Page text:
Missouri has had major trouble with receivers running free deep down the sidelines (especially against Illinois), so look for more balls thrown down the field. How Missouri choses to defend the Texas passing attack will dictate where the ball goes, but it will be interesting to see if Colt is willing to stand in the pocket and look for the deep ball, since he has preferred the quick short passes he completes with such regularity, which allows for third and short opportunities that Missouri doesn't seem likely to be able to stop. If I called the plays, I would consistently send one wide receiver deep down the sideline and another deep down the seam on the same side and run crossing routes into that vacated space. I expect numerous explosive plays through the passing game.

More Gideon love. Tuesday's Morning Coffee noted that Mack Brown called Blake Gideon the "biggest surprise of the season." The Statesman followed that up with a feature article today chronicling Gideon's recovery from a broken back his sophomore year in high school (he played four games after breaking it). I watched the Rice game with some friends of friends from Leander, who characterized Gideon as being one hard hit from re-injuring his back, before I had heard anything about his old injury. Maybe someone who knows more about medicine than I can weigh in on the potential for re-injury. Whatever the case may be, I'm going to enjoy watching Blake Gideon play football and prove to recruiting services that he deserved more than two stars next to his name.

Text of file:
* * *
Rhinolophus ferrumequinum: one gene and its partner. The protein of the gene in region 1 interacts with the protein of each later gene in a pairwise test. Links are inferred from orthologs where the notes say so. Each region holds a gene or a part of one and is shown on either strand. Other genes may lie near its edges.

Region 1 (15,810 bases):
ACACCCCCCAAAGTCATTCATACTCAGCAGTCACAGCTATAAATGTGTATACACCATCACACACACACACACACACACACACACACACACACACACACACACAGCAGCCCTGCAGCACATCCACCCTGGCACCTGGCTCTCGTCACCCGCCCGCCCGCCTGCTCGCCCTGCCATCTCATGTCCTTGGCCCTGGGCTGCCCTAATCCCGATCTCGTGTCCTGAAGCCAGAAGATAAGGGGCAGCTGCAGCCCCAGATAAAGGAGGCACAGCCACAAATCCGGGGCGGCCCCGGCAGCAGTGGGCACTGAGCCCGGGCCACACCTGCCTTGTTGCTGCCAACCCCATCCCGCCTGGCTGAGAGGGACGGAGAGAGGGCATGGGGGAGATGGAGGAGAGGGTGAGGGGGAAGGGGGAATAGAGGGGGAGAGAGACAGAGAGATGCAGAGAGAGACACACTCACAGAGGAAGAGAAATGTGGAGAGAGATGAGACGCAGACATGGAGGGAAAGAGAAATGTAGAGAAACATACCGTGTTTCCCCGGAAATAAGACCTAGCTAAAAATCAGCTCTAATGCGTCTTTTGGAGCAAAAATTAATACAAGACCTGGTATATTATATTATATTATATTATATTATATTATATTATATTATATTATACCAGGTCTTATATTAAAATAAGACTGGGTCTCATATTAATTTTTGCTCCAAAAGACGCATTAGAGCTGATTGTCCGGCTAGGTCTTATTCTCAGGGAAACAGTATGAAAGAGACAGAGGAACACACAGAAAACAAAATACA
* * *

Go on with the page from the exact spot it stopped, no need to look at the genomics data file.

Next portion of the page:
Smaller, quicker beats bigger, slower. I told PB last week that I was concerned about the size of the OU offensive line and wondered how our undersized defensive tackles would handle their assignments. Consider my worries unfounded and chalk up a victory for PB there. I guess I should add doubting Muschamp even for a moment to the Tuesday night sin purging thread. Shame on me.

Tim Griffin chronicles the rise of the Texas defense, led by Brian Orakpo, on whom Morning Coffee has quite the man-crush. And why not? The man has 10 tfl, 7.5 sacks, 3 forced fumbles, and 2 passes broken up. Incredible numbers considering he could have nearly twice as many sacks if opposing offensive linemen weren't forced to hold him multiple times per game. Despite the gaudy sack numbers, Orakpo isn't just a rush end. The 10 tackles for loss are a testament to his ability to keep contain when necessary, with more than a couple of those being open field tackles on smaller, quicker players.

It isn't just Orakpo making the defensive line tick, as Lamarr Houston, Aaron Lewis, and particularly Roy Miller have clogged the middle, vaunting Texas to third in the country in rush defense at barely over 50 yards per game. With the young safety gaining experience by the minute, expect this defense to be even better when the bowl season rolls around.